16. 16. Requirements to Achieve the How of PM Senior Management Support & Direction Business and Technology Processes Documented Project System & Tools Project Project Governance Management Methodology Education Leadership & Skills Effective Project Management Environment
  17. 17. Process for Successful PM Implementation • Enterprise PM Implementation Methodology Model Implementation Phase Development Phase Assessment & Planning Communications & Cultural Sub-Project Project Management Organization On-Going Operations
  18. 18. Assessment and Planning Phase Capability Preliminary Investigation Management Review Assessment Plan Requirements Definition Refine Plan Organizational PM Maturity/Capability Staff PM Capability Implementation Project Planning Decision Cancel Assessment Report Project Plan Commence Project
  19. 19. Recent Research • Essential traits for “success” as a project manager: Takes Initiative: The tendency to perceive what is necessary to be accomplished and proceed on one’s own Enthusiastic: The tendency to be eager and excited toward one’s own goals Finance/Business: The interest in commerce or fiscal management Wants to Lead: The desire to be in a position to direct or guide others Source: Dr. Paul D. Giammalvo, Using “Behavioral Profiling” to Identify “Successful” Project Managers, PM World Journal, Vol. 1 –Issue 1 – August 2012
  20. 20. Recent Research Continued Analytical: The tendency to logically examine facts and situation (not necessary analytical ability). Handles Autonomy: The tendency to have the motivation and self-reliance necessary for a significant amount of independence from immediate supervision (does not indicate the necessary job related knowledge) Wants Challenge: The willingness to attempt difficult tasks or goals Giammalvo Quote: “Despite the proliferation of exam based credentials and certifications, they are not reliable predictors of whether any individual has what it takes to be “successful”, especially in a new or different environment.” 20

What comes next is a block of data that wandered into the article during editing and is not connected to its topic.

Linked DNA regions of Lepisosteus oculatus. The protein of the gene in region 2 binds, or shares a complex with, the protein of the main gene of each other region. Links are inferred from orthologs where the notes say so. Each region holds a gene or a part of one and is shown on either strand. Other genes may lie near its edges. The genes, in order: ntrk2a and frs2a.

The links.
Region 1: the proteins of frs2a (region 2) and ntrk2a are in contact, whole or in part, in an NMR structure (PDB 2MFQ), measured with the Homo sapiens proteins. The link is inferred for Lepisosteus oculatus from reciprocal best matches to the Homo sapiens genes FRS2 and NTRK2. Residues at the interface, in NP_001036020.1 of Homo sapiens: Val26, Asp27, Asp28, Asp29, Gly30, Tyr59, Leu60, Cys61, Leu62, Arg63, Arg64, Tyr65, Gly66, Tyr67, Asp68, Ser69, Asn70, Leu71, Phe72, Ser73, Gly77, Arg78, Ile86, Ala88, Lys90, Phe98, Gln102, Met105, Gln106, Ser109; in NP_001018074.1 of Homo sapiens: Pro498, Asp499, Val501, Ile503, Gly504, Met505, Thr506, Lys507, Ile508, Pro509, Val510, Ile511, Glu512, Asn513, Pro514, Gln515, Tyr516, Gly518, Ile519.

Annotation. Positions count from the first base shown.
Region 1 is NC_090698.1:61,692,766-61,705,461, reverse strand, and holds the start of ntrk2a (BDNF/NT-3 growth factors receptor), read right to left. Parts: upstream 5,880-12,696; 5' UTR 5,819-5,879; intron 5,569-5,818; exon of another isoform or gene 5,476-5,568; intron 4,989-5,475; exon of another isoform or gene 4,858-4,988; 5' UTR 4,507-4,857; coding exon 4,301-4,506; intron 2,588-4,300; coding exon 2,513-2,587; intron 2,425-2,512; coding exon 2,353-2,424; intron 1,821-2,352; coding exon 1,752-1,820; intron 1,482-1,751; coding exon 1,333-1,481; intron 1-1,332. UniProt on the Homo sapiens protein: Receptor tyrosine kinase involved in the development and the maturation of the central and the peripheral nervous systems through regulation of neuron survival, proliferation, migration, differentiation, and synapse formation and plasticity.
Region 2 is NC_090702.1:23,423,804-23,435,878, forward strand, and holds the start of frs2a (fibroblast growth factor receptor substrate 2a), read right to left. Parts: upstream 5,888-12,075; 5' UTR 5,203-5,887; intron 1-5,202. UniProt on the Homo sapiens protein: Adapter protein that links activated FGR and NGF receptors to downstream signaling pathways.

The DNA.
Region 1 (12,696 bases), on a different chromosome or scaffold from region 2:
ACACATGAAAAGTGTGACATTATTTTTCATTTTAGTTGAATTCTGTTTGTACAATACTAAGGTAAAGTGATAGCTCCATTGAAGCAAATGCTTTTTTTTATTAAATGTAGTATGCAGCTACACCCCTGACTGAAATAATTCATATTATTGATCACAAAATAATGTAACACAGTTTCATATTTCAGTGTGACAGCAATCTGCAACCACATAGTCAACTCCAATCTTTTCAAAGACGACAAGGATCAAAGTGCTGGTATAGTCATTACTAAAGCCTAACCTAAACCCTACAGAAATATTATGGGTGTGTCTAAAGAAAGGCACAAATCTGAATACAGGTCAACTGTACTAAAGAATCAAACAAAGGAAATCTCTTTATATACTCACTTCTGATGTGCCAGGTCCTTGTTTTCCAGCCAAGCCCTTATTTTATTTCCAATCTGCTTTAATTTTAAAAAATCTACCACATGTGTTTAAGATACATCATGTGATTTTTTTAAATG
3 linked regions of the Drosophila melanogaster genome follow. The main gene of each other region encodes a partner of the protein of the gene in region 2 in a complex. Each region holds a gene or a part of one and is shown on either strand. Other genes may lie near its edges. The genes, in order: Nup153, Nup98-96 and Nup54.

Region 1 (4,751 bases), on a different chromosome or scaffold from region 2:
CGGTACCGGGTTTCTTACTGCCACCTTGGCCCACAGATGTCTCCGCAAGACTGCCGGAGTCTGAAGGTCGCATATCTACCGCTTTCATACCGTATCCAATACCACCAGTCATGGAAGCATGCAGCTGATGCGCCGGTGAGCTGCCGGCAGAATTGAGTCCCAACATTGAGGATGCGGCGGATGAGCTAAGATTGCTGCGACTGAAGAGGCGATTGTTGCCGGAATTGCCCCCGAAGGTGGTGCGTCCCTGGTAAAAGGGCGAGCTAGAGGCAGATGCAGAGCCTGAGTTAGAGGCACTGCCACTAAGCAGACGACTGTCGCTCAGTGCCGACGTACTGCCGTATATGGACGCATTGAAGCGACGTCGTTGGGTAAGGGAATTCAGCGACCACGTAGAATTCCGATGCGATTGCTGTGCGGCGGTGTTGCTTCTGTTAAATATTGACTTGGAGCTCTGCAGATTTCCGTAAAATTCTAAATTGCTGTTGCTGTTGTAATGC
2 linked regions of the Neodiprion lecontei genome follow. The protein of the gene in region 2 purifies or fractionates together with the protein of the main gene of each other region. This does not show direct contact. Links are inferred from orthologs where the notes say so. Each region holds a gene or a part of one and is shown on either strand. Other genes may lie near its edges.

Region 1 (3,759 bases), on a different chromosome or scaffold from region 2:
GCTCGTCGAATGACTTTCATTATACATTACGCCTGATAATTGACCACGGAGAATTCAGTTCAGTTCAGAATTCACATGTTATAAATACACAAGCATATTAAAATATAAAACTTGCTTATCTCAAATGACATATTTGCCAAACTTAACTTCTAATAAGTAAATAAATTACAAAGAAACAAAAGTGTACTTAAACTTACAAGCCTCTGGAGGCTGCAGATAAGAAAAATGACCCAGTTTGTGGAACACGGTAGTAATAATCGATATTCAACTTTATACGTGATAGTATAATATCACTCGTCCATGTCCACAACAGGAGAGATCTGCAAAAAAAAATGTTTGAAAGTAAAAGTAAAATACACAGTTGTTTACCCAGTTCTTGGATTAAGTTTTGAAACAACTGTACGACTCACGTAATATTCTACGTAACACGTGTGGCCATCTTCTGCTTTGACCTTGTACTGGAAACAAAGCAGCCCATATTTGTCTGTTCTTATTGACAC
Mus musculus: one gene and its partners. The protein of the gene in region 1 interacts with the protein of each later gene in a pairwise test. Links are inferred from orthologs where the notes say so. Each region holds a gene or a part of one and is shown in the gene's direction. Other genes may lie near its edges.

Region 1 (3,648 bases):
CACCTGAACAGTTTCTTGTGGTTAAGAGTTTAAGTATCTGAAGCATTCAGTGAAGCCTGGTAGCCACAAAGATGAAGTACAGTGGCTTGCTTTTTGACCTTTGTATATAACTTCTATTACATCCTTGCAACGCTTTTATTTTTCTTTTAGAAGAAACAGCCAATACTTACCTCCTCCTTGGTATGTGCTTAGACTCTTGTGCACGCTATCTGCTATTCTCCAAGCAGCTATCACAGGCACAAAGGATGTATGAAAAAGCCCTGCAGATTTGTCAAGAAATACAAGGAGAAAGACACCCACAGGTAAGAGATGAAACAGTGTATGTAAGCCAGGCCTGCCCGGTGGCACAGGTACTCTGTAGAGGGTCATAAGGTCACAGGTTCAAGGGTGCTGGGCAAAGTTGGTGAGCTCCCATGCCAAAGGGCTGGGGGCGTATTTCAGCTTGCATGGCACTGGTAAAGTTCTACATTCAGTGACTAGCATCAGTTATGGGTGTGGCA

21. 21. Conclusion • Effective project management takes 1.5 to 3 years to implement • Must have management commitment • Implement as a project • Project management training only part of the solution 21
  22. 22. Conclusion • More than about certification and standards • Must understand potential and existing PMs’ behavioural attributes • Behavioural attributes can be enhanced over time, including through training
  23. 23. TECHNICAL Microsoft VMware Cloud Computing IT and Cyber Security CompTIA Java ProgrammingLanguages Novell UNIX Training with impact MANAGEMENT BUSINESS TOGAF Enterprise Architecture ITIL COBiT Agile and Scrum Business Analysis Project Management Change Management Communication Skills Leadership Skills Negotiation Skills Problem Solving Skills Facilitation Skills and many more…
  24. 24. CTE Solutions Inc. - Ottawa 11 Holland Avenue, Suite 100 Ottawa, Ontario, K1Y 4S1 Tel: (613) 798-5353 Toll Free: 1 (866) 635-5353 Fax: (613) 798-5574 CTE Solutions Inc. - Toronto 77 Bloor St. West, Suite 1406 Toronto, Ontario M5S 1M2 Tel: (416) 284-2700 Toll Free: 1 (866) 635-5353 Fax: (416) 284-6797 Put your company logo here